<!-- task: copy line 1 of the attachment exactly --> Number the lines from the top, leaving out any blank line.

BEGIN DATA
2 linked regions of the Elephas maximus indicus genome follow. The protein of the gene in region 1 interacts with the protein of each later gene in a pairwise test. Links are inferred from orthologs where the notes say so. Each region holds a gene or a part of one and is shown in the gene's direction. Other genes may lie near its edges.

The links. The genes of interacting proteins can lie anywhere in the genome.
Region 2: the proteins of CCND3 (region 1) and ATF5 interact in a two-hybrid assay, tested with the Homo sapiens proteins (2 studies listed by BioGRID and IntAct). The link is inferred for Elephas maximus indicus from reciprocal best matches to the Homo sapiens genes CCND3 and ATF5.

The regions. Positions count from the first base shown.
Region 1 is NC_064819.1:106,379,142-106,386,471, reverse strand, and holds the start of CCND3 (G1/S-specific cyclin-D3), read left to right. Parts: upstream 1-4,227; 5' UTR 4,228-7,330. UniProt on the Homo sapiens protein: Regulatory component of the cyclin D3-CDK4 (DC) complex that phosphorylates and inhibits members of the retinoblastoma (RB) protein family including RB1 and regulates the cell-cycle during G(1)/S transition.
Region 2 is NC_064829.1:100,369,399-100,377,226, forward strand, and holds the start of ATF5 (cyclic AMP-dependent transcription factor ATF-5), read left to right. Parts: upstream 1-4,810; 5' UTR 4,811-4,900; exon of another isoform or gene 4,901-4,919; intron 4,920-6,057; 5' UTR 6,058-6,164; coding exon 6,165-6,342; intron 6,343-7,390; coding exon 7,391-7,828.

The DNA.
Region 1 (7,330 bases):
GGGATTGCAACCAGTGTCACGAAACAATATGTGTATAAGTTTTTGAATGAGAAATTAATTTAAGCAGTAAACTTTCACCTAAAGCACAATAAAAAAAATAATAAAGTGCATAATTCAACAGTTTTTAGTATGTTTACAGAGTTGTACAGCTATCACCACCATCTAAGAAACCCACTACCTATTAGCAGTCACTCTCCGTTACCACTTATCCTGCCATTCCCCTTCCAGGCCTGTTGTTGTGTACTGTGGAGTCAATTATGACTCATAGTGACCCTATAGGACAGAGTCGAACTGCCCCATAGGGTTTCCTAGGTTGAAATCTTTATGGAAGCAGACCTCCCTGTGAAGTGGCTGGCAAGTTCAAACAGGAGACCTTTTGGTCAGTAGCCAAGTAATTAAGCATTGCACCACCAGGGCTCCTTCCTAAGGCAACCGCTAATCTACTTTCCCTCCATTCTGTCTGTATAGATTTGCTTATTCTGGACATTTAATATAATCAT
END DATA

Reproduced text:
2 linked regions of the Elephas maximus indicus genome follow. The protein of the gene in region 1 interacts with the protein of each later gene in a pairwise test. Links are inferred from orthologs where the notes say so. Each region holds a gene or a part of one and is shown in the gene's direction. Other genes may lie near its edges.